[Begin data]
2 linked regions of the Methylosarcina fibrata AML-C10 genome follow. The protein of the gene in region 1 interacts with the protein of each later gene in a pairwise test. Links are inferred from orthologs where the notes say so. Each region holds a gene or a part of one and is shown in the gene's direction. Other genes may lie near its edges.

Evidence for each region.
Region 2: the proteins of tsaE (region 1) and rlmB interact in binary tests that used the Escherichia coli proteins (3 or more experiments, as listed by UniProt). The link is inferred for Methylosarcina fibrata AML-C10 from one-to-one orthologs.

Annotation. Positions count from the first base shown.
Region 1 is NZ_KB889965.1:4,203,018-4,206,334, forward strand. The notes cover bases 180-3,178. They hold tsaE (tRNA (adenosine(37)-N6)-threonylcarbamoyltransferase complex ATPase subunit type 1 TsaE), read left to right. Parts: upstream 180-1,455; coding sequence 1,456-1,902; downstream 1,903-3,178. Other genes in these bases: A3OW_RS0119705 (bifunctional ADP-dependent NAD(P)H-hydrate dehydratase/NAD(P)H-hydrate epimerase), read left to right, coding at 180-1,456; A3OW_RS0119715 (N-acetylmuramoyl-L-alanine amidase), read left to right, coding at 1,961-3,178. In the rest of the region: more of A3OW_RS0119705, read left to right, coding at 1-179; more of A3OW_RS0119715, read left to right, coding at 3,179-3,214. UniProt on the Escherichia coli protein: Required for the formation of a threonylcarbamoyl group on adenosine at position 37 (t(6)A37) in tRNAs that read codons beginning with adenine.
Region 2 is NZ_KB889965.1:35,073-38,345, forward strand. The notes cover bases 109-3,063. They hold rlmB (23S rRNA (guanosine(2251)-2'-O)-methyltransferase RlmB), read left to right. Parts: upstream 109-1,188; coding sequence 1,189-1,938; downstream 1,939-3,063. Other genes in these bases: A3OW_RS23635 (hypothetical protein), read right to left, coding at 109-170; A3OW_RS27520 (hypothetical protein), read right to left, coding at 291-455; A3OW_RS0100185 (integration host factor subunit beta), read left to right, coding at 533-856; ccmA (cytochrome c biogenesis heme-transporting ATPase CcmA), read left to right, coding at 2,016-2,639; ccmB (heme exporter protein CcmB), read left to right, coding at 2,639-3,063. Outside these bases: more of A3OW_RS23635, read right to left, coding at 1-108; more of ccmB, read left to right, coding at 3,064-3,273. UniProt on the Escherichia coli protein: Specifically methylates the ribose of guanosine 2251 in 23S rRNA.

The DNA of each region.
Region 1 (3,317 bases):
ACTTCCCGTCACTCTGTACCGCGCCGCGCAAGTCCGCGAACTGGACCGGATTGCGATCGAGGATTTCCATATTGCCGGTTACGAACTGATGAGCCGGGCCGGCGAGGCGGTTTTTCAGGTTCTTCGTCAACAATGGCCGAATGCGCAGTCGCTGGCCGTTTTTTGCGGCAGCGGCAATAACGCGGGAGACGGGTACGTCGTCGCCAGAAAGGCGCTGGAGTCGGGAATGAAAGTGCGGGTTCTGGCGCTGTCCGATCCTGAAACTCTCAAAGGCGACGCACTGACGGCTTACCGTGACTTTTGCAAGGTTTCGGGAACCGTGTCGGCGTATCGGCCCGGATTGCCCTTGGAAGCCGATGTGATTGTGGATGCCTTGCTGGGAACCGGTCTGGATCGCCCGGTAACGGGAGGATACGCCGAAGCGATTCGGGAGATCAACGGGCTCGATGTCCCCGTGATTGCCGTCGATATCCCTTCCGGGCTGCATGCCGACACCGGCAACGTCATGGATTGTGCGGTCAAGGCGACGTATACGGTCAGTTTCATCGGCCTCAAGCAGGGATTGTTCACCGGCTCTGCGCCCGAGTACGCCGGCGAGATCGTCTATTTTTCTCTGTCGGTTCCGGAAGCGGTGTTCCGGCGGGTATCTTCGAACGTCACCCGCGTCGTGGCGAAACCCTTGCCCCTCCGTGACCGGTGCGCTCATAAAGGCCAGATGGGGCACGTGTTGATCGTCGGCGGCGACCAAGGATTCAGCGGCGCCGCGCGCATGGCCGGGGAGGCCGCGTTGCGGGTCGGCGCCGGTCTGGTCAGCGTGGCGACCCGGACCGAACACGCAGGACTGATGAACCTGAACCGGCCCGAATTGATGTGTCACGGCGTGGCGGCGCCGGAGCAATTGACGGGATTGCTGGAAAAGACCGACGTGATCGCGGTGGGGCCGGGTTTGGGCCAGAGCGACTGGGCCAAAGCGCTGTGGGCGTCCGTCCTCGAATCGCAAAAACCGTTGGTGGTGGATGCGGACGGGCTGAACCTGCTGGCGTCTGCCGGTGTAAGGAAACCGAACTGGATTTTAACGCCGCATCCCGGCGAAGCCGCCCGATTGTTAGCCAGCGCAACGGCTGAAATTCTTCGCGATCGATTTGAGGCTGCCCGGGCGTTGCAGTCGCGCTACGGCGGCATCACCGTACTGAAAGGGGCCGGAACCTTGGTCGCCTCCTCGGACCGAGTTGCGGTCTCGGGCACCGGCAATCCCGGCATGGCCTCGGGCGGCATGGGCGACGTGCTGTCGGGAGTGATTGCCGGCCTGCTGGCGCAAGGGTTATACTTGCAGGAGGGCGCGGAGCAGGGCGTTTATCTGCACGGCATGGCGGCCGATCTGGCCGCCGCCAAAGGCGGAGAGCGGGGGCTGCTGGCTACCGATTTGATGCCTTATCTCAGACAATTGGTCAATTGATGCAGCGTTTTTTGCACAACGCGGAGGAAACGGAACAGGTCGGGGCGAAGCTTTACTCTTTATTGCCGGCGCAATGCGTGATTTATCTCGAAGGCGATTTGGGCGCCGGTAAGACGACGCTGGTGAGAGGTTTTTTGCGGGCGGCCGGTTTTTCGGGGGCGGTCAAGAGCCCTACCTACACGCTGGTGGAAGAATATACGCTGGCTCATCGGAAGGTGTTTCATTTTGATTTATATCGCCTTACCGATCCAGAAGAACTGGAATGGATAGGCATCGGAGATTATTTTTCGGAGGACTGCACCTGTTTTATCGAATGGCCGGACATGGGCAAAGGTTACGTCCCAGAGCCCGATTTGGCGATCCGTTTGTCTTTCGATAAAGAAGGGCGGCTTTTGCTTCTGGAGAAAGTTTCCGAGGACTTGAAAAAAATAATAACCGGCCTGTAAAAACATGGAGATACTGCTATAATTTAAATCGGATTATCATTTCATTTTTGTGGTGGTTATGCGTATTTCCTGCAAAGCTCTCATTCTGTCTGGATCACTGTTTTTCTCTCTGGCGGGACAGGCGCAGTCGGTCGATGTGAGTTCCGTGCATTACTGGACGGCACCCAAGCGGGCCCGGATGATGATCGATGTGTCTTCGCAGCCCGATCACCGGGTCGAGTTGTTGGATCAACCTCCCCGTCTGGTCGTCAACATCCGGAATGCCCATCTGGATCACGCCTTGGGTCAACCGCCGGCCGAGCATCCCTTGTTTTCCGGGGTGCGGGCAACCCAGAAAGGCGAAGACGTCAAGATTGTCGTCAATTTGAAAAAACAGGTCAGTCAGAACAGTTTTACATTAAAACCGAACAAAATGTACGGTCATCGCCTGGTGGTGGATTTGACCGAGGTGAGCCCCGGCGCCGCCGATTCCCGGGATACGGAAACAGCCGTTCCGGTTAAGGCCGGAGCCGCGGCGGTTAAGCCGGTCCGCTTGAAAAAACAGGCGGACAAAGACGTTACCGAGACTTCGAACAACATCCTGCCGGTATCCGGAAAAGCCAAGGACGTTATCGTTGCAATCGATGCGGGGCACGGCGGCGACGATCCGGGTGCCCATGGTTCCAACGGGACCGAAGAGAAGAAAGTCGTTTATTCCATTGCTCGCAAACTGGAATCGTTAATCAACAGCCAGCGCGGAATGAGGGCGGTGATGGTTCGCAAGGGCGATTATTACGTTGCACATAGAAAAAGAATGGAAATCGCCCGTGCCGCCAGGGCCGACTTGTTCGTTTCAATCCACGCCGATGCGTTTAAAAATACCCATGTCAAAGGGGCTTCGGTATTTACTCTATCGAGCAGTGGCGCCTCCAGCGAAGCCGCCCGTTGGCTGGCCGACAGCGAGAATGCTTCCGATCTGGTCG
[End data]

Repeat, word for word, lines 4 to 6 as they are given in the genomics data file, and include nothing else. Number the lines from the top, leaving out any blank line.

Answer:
Annotation. Positions count from the first base shown.
Region 1 is NZ_KB889965.1:4,203,018-4,206,334, forward strand. The notes cover bases 180-3,178. They hold tsaE (tRNA (adenosine(37)-N6)-threonylcarbamoyltransferase complex ATPase subunit type 1 TsaE), read left to right. Parts: upstream 180-1,455; coding sequence 1,456-1,902; downstream 1,903-3,178. Other genes in these bases: A3OW_RS0119705 (bifunctional ADP-dependent NAD(P)H-hydrate dehydratase/NAD(P)H-hydrate epimerase), read left to right, coding at 180-1,456; A3OW_RS0119715 (N-acetylmuramoyl-L-alanine amidase), read left to right, coding at 1,961-3,178. In the rest of the region: more of A3OW_RS0119705, read left to right, coding at 1-179; more of A3OW_RS0119715, read left to right, coding at 3,179-3,214. UniProt on the Escherichia coli protein: Required for the formation of a threonylcarbamoyl group on adenosine at position 37 (t(6)A37) in tRNAs that read codons beginning with adenine.
Region 2 is NZ_KB889965.1:35,073-38,345, forward strand. The notes cover bases 109-3,063. They hold rlmB (23S rRNA (guanosine(2251)-2'-O)-methyltransferase RlmB), read left to right. Parts: upstream 109-1,188; coding sequence 1,189-1,938; downstream 1,939-3,063. Other genes in these bases: A3OW_RS23635 (hypothetical protein), read right to left, coding at 109-170; A3OW_RS27520 (hypothetical protein), read right to left, coding at 291-455; A3OW_RS0100185 (integration host factor subunit beta), read left to right, coding at 533-856; ccmA (cytochrome c biogenesis heme-transporting ATPase CcmA), read left to right, coding at 2,016-2,639; ccmB (heme exporter protein CcmB), read left to right, coding at 2,639-3,063. Outside these bases: more of A3OW_RS23635, read right to left, coding at 1-108; more of ccmB, read left to right, coding at 3,064-3,273. UniProt on the Escherichia coli protein: Specifically methylates the ribose of guanosine 2251 in 23S rRNA.